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Where FiveThirtyEight And ESPN’s 2022-23 NBA Forecasts Agree — And Disagree

‘Tis the season for NBA prognosticating, with the league returning to the court for 2022-23 on Tuesday night. We released our forecast, which is based on FiveThirtyEight’s RAPTOR player ratings and projections, last week – you can check out our interactive here. But we aren’t the only ones peering into the crystal (basket)ball: ESPN also released a forecast based its own rating system, the Basketball Power Index, which tracks team strength slightly differently than RAPTOR does.1 So we thought it would be fun to see how closely the systems match up and which teams look better or worse in each.

Overall, there is a lot of agreement between RAPTOR2 and BPI. (This might be unsurprising to anyone who saw our respective Boston Celtics predictions for the NBA Finals last summer.) The correlation coefficient between the two models’ preseason strength ratings is 0.91, indicating a very strong relationship — generally speaking, RAPTOR likes the same teams as BPI. However, there are some teams that each system likes (or dislikes) slightly more than the other:

Let’s start on the higher-for-RAPTOR side of things, and with a disclaimer: We categorically deny building in any bias toward the team called the Toronto Raptors when creating the metric called RAPTOR — it’s just pure coincidence that “Robust Algorithm (using) Player Tracking (and) On/Off Ratings” happens to spell out that team’s name as an acronym. 😉 But it’s interesting nonetheless to see Toronto rank 11 slots higher in preseason RAPTOR (No. 5) than BPI (No. 16). The Raptors are coming off a solid bounceback season from a disastrous 2020-21, and they have a wealth of players with positive projected ratings. But BPI is not at all sold on Toronto’s offense, ranking it just 23rd in the NBA (compared with RAPTOR, which ranks it No. 13).

Other teams RAPTOR likes better than BPI include the Miami Heat (No. 3 in RAPTOR versus No. 13 in BPI), Denver Nuggets (No. 2 versus No. 11) and Portland Trail Blazers (No. 18 versus No. 25). Of the three, the betting markets would probably side with RAPTOR on the Nuggets and Blazers and with BPI on the Heat, since Miami faces conflicting factors that makes its upside less clear-cut.

At the other end of the spectrum, BPI is notably higher than RAPTOR on the Atlanta Hawks and Milwaukee Bucks.

Both systems agree the Hawks have an elite offense — BPI ranks it No. 1 while RAPTOR ranks it No. 2 — but disagree about their defense. BPI has Atlanta ranked No. 9 on D, while RAPTOR pegs the Hawks’ defense at No. 17. Both would be upgrades over their No. 26 finish in defensive efficiency last season, but the contributions of newcomer Dejounte Murray (who carries a good defensive reputation but average RAPTOR ratings at that end) will go a long way toward determining which metric more accurately judges Atlanta’s potential.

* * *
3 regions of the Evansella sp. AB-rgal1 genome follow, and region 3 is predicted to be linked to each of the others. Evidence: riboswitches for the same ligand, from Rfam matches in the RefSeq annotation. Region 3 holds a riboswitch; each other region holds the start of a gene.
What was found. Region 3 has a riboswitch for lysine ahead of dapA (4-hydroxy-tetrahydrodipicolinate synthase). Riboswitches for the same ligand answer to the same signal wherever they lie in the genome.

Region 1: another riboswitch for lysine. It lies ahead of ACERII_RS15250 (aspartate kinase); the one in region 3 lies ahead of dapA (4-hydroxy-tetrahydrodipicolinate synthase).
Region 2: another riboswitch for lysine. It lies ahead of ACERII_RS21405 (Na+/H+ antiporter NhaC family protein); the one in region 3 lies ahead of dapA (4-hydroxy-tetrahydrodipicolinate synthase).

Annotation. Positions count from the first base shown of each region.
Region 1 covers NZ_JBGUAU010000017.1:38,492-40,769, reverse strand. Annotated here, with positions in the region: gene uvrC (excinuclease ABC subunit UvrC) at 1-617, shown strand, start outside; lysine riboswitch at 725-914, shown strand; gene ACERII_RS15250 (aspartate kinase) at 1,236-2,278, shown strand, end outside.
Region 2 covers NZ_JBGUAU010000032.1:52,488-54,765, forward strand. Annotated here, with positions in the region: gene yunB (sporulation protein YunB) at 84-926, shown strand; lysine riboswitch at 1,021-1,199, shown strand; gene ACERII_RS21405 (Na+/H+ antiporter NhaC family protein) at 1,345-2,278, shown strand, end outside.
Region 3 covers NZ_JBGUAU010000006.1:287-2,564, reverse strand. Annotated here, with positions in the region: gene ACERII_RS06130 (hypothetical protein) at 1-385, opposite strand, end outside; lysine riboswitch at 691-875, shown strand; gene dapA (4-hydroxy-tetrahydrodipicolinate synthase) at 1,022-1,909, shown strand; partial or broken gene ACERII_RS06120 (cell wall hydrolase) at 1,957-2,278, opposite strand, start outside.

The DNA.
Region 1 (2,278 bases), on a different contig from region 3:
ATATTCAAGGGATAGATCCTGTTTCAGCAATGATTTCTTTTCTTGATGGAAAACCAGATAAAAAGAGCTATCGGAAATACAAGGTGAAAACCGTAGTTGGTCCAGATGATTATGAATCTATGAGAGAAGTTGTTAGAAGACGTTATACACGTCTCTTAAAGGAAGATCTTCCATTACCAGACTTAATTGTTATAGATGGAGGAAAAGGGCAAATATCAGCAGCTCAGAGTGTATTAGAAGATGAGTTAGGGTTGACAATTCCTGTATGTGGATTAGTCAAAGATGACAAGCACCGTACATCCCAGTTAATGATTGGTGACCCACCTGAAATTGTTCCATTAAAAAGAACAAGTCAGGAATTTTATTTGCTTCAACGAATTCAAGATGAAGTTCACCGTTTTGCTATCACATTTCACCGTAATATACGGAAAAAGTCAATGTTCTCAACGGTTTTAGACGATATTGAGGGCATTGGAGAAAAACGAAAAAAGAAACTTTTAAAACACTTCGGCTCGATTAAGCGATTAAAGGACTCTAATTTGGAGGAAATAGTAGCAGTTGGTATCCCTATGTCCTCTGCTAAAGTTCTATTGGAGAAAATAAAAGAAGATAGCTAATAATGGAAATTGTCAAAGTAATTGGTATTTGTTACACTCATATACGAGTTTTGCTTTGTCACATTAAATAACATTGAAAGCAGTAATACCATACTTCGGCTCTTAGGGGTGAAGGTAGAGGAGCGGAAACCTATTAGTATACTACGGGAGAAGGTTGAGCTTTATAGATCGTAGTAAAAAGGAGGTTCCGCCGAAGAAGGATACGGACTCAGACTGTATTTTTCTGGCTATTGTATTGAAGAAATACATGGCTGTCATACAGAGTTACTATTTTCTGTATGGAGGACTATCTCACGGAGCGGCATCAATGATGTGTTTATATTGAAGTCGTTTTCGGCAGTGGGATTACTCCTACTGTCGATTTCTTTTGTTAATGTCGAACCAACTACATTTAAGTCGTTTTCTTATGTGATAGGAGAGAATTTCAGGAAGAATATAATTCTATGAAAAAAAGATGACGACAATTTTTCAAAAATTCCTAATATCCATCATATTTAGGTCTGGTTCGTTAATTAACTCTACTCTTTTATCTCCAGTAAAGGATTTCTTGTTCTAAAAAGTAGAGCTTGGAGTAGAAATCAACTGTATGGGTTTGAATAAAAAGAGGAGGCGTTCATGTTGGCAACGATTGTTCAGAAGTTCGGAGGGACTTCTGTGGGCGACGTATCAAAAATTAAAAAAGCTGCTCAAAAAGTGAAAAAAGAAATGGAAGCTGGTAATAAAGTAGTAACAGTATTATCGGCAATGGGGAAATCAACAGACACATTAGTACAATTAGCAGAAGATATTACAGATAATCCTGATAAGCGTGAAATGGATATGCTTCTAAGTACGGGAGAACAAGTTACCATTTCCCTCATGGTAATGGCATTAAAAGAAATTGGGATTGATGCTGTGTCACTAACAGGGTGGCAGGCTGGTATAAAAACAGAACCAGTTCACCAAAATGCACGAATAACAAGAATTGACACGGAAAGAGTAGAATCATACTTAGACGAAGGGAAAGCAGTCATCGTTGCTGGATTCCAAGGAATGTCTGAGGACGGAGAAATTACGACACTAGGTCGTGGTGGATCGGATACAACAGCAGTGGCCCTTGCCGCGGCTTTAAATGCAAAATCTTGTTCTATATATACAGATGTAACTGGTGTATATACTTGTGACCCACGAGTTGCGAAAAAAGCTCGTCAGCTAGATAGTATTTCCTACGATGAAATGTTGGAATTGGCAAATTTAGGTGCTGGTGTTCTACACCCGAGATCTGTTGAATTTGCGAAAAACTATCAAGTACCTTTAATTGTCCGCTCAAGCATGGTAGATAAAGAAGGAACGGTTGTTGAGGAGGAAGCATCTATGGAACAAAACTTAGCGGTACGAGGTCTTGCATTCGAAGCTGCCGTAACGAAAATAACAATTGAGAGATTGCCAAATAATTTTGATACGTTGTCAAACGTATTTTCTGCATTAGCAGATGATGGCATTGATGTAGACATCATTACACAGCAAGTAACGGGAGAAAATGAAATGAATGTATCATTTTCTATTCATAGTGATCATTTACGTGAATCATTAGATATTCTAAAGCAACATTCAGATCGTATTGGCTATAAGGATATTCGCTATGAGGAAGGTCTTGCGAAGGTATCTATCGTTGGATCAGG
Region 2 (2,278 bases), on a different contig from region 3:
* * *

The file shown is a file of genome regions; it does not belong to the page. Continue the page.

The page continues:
For Milwaukee, the difference is more on the offensive side of the ball – although the two systems’ disagreement on the Bucks is fairly comprehensive. BPI has Milwaukee ranked No. 4 on offense and No. 12 on defense — in line with the team’s performance last season — while RAPTOR flips that around to a No. 19 ranking on offense and No. 4 ranking on defense.3 Some of that owes to the injury Khris Middleton is still recovering from (remember, these are all current ratings), which takes a bite out of Milwaukee’s projected rotation strength. But even though RAPTOR expects him to be available for most of the regular season, it still calls for the Bucks to win fewer than 50 games.

The market definitely thinks BPI is closer to the truth when it comes to Milwaukee, and I can’t disagree much. But that’s the beauty of looking at different systems, particularly when they arrive at their projections in different ways: You learn something new whenever you pop open the hood and start poking around. And you can keep track of how both systems view your favorite team all season long by checking out ESPN’s BPI playoff odds and team ratings, and our NBA predictions dashboard.

Check out our latest NBA predictions.


  1. Both metrics adjust for strength of schedule, rest days and game location, building ratings from the bottom up based on the estimated talent of the players on each roster and how much those players are projected to play, but BPI uses Real Plus/Minus as the basis of its player ratings (rather than RAPTOR) and has a self-regulating mechanism to adjust a team’s projections when it over- or underperforms the combined RPM values of its players.

  2. In its Elo-ized form for current rosters.

  3. RAPTOR really loves the defense of Brook Lopez, who should be healthy again after missing all but 13 games last regular season.

Neil Paine was the acting sports editor at FiveThirtyEight.


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